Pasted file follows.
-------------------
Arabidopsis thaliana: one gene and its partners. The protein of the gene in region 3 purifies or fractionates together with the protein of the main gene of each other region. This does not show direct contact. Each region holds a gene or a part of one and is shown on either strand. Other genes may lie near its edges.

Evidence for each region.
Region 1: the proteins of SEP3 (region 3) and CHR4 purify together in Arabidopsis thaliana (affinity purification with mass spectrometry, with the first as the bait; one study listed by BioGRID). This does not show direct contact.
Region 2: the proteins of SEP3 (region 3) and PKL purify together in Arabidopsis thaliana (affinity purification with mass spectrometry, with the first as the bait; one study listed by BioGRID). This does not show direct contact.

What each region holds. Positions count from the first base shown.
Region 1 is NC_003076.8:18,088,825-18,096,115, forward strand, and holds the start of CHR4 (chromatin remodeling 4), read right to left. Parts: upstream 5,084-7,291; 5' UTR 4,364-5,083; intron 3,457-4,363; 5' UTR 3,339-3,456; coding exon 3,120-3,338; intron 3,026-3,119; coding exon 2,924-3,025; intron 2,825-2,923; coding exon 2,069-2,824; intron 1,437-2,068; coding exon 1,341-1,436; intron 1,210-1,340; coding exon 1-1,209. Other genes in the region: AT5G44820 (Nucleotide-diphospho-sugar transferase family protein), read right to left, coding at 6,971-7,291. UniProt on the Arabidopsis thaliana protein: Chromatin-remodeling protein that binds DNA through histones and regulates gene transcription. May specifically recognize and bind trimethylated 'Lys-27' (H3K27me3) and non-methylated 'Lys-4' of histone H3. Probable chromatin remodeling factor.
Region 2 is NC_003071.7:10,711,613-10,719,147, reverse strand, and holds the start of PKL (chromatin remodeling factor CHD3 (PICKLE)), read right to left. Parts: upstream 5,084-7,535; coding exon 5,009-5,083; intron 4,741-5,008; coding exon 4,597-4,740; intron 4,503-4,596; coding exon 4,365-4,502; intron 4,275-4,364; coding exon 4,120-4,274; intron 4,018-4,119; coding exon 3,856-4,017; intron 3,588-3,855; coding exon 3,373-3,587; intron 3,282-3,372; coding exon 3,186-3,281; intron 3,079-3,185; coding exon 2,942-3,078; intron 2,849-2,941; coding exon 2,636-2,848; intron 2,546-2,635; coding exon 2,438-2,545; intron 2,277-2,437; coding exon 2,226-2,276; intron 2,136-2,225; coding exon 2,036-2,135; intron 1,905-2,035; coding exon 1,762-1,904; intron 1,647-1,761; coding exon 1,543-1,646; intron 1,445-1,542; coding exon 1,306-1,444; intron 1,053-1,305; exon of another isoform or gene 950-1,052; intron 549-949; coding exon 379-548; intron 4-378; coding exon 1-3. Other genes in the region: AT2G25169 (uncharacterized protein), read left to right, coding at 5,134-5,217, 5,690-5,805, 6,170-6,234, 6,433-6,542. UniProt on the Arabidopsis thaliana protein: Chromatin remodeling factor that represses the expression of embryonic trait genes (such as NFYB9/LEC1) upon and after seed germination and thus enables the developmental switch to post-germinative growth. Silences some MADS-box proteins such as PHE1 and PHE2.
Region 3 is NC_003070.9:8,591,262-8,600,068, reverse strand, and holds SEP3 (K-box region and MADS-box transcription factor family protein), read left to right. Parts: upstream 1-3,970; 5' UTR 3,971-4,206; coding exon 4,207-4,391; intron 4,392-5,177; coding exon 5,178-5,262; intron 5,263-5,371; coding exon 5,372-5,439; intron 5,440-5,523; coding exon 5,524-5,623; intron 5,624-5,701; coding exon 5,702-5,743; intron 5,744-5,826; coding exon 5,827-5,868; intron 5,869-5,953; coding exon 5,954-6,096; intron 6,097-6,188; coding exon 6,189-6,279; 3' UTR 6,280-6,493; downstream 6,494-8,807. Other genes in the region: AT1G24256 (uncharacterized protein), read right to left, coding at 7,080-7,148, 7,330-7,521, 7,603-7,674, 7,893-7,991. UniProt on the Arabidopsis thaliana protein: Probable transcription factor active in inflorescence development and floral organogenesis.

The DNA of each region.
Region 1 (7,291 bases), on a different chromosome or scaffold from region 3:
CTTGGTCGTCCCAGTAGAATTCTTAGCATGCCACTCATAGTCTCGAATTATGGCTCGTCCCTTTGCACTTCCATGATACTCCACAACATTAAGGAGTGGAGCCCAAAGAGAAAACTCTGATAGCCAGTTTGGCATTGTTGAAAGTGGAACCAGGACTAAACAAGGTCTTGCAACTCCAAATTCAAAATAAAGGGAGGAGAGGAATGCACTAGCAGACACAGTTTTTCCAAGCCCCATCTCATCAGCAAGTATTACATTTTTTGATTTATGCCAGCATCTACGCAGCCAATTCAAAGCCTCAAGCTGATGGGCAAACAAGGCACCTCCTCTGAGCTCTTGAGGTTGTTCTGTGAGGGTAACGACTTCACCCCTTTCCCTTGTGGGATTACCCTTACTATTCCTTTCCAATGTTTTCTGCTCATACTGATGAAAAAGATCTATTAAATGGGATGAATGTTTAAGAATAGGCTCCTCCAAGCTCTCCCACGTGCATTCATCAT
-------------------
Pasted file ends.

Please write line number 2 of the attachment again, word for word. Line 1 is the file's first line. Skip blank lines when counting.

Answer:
Evidence for each region.